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  • Writer's pictureDaniel Budai

MailNinja Guest Post: It All Starts with Data.

Data is a two-sided coin.

On one side you have the business that has access to this data. Their intention is to make sure this data is fresh and relevant to their business, understanding that email marketing is all about relevancy, and sending the right message to the right person.

On the other side you have the person that data belongs to, (that’s right, they own it, not you – more on that soon), their intention is to make sure their personal data doesn’t fall into the hands of spammers.

Before we move on, onto my point about data ownership.

It’s important to understand one thing.

There’s a misconception with email marketing over social media, in that with email marketing you own your database, whereas with social media you do not. The reality is that the data is not owned by you at all, it’s owned by the person it relates to – your customer or subscriber – and you are simply permitted by them to use it to send them stuff they are interested in. In fact, GDPR states that people need proper and easy access to their personal data and the ability to request removal of this data if they wish. They can even ask you to prove where and when you obtained this information, so you’d better keep a record.

If you’re a seasoned marketer you may be thinking “Right Doug, I know this already…”

Awesome, but I’ve worked with some huge brands for over 15 years, and trust me… this is a common misconception.

Now that’s out the way… when it comes to data we ultimately achieve two things:

  1. Keep data fresh and up to date, allowing your subscribers/customers access to this data to keep it updated themselves, ideally

  2. Keep a database of relevant subscribers/customers, and that we send them stuff they actually want to read or buy

Point one:

Keep data refresh and up to date, allowing your subscribers/customers access to this data to keep it updated themselves, ideally

Wherever your data ends up (marketing platform, ecomm platform etc), you’ll want to keep your data fresh. There’s two way to do this:

  1. Integrate a primary data source that you know has the most up to date data

  2. Give your subscriber/customer access to update it themselves

To integrate a data source, you will want to connect up different sources that contain different pieces of data, then thread it all together into a unified profile.

For example, if your subscriber is also a customer, that makes it easier. If you are shipping a physical product then chances are you have an up to date email address and physical address, so you know something more than just an email address. Whoo hoo.

Regarding access; some platforms are better at this than others, in that most offer up basic preference pages that allow subscribers to update their preferences. Ecomm companies have the vantage point here, as ‘customers’ will likely be more open to providing more personal information at the point of purchase, and you also have the transactional data to boot.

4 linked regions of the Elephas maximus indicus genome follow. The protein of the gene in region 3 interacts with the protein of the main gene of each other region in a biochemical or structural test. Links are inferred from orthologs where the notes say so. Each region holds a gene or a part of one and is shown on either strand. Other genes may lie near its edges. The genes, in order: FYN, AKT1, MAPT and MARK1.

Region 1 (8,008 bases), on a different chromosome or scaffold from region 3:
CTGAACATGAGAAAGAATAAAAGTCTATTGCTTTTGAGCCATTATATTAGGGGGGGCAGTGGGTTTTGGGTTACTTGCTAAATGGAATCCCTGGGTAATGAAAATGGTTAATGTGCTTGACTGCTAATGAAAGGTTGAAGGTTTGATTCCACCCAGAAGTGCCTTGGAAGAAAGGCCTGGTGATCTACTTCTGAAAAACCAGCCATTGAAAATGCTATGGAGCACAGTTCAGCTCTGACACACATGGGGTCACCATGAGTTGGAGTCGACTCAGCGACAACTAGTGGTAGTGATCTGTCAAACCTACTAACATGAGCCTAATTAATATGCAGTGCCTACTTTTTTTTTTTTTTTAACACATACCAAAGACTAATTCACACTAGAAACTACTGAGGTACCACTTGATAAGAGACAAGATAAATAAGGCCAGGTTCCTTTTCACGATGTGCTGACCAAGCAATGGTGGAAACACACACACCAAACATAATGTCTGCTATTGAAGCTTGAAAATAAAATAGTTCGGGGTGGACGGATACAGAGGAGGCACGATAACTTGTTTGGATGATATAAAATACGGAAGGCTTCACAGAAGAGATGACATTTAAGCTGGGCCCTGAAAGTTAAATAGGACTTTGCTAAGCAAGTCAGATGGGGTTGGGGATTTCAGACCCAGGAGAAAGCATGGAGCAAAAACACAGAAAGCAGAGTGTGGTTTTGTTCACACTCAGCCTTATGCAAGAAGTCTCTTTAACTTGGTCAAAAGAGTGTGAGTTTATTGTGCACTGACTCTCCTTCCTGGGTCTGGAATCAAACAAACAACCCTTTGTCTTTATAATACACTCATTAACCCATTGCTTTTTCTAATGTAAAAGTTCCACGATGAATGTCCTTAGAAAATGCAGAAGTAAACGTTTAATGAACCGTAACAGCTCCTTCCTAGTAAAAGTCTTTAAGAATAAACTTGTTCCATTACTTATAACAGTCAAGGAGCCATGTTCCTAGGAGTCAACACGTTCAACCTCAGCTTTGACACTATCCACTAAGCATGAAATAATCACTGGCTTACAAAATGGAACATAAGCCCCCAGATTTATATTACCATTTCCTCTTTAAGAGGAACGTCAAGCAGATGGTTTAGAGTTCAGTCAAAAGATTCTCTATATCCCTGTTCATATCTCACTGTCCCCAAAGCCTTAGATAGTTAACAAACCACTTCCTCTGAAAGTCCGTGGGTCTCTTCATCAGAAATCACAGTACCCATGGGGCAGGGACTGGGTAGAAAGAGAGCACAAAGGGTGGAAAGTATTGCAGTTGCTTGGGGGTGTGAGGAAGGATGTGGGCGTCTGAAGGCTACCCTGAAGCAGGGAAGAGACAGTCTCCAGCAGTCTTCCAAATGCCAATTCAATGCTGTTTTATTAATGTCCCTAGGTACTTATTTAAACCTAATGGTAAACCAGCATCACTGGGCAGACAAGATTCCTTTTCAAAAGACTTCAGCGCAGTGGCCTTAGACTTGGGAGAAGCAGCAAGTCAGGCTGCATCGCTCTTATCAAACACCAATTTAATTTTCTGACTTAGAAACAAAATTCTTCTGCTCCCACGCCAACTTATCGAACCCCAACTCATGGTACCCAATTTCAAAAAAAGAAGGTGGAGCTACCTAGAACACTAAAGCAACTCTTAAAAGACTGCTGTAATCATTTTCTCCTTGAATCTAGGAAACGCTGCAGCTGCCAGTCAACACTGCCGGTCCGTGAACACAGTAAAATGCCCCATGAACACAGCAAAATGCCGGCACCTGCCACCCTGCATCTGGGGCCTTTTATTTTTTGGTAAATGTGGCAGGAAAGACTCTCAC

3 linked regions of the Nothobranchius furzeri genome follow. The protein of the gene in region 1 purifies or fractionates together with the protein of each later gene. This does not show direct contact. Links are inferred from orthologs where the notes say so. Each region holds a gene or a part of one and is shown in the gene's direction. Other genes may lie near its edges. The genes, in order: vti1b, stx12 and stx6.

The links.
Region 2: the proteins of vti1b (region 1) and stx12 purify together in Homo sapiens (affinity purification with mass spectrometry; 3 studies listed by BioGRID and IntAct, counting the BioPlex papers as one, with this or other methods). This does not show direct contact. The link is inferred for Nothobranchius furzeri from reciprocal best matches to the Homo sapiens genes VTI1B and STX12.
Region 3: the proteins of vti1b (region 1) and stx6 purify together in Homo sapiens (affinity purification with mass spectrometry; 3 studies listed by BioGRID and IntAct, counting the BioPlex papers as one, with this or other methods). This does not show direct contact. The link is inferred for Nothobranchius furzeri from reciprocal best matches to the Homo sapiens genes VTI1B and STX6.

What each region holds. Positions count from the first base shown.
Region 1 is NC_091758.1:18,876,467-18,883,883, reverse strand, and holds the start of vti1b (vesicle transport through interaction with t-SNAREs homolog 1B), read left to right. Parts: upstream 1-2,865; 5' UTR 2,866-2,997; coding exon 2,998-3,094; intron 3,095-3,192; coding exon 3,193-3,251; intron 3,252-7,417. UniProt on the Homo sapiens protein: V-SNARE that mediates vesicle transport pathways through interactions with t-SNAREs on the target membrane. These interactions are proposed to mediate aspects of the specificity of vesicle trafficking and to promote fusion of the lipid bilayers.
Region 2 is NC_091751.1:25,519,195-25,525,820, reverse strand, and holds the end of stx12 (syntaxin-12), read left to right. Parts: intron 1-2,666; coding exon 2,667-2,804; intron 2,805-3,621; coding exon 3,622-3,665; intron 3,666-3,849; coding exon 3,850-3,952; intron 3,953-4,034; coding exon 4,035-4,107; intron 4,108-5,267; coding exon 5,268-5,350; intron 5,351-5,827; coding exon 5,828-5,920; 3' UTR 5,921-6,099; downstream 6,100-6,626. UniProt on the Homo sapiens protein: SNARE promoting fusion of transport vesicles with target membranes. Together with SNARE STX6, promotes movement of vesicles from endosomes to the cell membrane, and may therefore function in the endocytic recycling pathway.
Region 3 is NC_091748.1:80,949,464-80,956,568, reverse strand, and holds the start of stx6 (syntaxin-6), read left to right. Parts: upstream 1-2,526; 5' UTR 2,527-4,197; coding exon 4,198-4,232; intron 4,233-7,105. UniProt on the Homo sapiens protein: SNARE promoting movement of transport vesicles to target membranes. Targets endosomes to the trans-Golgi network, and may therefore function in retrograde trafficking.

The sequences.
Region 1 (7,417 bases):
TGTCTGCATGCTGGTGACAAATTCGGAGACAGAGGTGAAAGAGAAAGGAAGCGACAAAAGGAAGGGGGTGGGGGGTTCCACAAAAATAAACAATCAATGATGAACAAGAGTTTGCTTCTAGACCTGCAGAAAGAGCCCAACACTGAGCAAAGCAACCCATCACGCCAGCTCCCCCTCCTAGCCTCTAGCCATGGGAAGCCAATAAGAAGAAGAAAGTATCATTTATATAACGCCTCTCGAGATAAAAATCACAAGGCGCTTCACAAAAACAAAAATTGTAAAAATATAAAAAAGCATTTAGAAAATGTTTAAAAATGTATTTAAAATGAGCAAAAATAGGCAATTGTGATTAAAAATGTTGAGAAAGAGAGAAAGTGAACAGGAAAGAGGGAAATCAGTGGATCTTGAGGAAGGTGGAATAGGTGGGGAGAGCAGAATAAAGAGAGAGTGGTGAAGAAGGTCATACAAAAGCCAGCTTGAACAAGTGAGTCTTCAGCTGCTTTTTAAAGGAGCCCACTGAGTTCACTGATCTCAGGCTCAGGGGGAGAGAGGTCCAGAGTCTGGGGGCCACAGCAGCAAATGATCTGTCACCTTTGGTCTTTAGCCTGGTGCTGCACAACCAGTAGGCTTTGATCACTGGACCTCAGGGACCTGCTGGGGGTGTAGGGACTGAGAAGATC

If you aren’t an ecomm company or are yet to attain any customers yet, you can achieve this by offering something of value, like an ebook or coupon, in turn for this ‘value’ you can ask your subscribers for more information, such as demographic data, allowing you to gather more information on them, and make your emails relevant and personal to them.

Second point:

Keep a database of relevant subscribers/customers, and that we send them stuff they actually want to read or buy

Email marketing is all about relevancy. If you send a highly personalised email, with products and info you KNOW they’re gonna love, then you’re on your way to email marketing success.

It’s important to attract people into your database that are genuinely interested in what you have to offer.

At the top of your marketing funnel (before anyone has downloaded or purchased anything), you want to have a steady flow of new subscribers. For an ecomm company the obvious and logical thing to offer is a coupon off a first purchase, so you can drive someone from being interested to being a subscriber, then from subscriber to customer. That’s your main objective.

Coupons are great, but let’s vary this a little. Take Shopify Plus, they offer a bunch of live events like webinars and loads of helpful ecomm-related downloads, usually PDF ebooks. I’ve seen a lot of ads on LinkedIn for this.

The key here is to offer something valuable to the target demographic you want to attract.

At MailNinja, our resources (PDFs, free tools etc) attract around 50 subscribers every day. These resources are all relevant to the business (email and digital marketing). Once they subscribe we have an automated welcome series that introduces them to our company and what we offer, nothing salesy, it’s more about brand building than sales, as we want them to stick around and become engaged. Once they’re done with the automation, we keep them up to date on what we’re building (an email marketing platform).

– Doug Dennison

CEO at MailNinja

To learn more about what we’re building at MailNinja, head to

To connect to Doug on LinkedIn, go to

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